For commercial leases, compliance with the written form determines whether the lease has a term of more than one year (§ 550 BGB). The written form requires, according to § 126 paragraph 1 BGB, that the document is signed by hand, that is, with his signature.
As it has become more and more common to sign relatively "freely", the question arises whether the thus created squiggles, hooks, serpentine lines and the like are to be considered a signature. The Federal Court of Justice (BGH XII ZR 26/20) took a resulting legal dispute as an opportunity to point out that a hand sign (paraphe) does not constitute a formally valid signature. At the same time, the BGH attempted to distinguish this form of name drawing from the signature that preserves the written form. For this purpose, it considers whether a signature has an individual character and enables a third party who knows the name of the signatory to read this name from the writing. The signature does not necessarily have to be legible, but at least individual letters must be recognizable - even if only hinting at them - because otherwise it would lack the characteristic of writing. The Federal Court of Justice applies a generous standard in this respect if there is no doubt as to the authorship and the intention to provide a full signature. On the other hand, in its opinion, writing that appears to be a deliberate and intentional abbreviation of the name (hand sign, paraphrase) does not constitute a formally valid signature. It is therefore based on the external appearance, so that even a highly simplified and illegible name can be recognized as a signature, if the signatory also otherwise signs in the same or similar manner.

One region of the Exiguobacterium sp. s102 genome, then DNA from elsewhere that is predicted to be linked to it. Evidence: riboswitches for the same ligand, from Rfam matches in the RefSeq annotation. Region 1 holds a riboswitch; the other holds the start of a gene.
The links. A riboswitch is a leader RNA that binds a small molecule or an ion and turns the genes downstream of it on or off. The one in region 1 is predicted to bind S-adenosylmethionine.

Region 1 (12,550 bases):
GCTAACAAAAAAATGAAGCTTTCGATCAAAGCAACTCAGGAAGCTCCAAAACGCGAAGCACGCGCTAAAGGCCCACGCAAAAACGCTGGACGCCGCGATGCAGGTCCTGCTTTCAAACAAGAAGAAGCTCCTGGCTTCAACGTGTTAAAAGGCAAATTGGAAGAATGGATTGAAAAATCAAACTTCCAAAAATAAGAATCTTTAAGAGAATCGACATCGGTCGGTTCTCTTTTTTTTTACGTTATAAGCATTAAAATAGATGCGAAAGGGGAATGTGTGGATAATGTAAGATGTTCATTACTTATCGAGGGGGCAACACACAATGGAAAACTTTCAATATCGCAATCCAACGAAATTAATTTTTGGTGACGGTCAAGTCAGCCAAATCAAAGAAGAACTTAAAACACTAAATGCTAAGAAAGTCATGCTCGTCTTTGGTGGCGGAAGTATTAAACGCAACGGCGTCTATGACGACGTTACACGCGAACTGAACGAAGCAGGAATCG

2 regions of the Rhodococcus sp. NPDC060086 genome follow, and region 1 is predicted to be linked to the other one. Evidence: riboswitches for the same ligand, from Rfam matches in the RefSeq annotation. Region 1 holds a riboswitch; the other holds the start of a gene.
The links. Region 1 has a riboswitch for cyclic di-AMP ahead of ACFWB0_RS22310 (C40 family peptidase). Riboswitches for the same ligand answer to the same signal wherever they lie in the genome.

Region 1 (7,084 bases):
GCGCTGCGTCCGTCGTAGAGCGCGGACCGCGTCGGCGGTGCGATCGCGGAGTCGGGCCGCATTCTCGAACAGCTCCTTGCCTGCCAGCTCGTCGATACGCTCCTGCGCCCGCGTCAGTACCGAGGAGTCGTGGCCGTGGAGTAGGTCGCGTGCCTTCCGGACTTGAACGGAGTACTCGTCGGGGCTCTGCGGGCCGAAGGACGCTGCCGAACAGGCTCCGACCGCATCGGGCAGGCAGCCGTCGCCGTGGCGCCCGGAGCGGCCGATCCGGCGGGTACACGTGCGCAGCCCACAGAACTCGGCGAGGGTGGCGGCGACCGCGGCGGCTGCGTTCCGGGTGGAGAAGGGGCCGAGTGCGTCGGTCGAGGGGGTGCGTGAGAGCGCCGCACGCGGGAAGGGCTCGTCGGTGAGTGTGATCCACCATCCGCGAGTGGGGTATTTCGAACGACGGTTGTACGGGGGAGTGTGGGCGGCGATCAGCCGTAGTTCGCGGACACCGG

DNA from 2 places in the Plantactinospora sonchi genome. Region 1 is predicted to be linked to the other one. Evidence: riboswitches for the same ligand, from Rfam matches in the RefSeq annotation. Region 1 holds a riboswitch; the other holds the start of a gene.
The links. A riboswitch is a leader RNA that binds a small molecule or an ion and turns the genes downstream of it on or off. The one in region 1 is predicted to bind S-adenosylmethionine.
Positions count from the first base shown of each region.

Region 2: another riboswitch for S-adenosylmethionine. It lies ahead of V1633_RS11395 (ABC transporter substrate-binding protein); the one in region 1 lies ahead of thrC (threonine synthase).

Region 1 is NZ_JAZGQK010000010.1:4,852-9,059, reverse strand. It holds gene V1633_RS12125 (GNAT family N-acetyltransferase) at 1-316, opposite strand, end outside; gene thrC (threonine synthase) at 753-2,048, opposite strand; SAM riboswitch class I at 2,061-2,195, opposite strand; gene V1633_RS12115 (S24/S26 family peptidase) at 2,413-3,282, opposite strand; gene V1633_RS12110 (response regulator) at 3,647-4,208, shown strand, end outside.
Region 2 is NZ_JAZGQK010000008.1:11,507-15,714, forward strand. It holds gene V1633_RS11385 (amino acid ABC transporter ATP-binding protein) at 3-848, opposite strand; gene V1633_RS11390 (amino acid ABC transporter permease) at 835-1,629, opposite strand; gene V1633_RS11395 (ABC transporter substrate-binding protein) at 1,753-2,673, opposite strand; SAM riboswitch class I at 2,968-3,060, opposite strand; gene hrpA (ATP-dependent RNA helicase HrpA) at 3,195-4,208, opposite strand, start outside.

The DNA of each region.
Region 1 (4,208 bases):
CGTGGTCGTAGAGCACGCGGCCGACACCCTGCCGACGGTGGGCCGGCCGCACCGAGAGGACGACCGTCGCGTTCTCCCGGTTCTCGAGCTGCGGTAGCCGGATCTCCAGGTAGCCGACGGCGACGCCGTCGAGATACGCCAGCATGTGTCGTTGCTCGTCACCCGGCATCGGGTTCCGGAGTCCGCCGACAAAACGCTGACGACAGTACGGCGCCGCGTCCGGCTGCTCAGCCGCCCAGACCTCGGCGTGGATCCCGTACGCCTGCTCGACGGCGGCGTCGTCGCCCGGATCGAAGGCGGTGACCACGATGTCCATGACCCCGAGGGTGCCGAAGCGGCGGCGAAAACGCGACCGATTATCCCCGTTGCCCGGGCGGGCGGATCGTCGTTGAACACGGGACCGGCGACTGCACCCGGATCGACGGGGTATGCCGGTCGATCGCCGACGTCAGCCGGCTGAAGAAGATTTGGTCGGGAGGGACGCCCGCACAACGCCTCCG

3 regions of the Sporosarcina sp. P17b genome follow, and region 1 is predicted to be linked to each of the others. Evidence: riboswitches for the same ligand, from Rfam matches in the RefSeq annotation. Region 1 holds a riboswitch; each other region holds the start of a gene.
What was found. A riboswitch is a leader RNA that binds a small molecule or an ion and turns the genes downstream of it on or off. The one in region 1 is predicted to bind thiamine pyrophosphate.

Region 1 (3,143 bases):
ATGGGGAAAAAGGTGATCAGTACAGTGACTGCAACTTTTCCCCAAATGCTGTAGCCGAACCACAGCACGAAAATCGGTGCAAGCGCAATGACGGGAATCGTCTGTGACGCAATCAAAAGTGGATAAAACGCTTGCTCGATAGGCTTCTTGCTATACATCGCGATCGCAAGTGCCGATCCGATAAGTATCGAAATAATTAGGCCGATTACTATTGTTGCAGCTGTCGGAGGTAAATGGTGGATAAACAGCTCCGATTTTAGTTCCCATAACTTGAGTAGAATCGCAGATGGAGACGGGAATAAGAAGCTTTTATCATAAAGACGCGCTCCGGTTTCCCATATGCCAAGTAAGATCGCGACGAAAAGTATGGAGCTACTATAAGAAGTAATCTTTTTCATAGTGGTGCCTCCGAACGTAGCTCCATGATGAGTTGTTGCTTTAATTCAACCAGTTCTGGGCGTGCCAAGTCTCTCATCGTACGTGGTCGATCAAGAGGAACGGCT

Since the BGH's distinction between written form and handwriting (paraphe) raises more questions than it provides clarity, everyone is advised to take a little more time when signing contracts so that the scrawl is recognizable as a signature even to the layperson without the legal training of a BGH judge.
For questions on this topic, please contact attorney Dr. Probandt.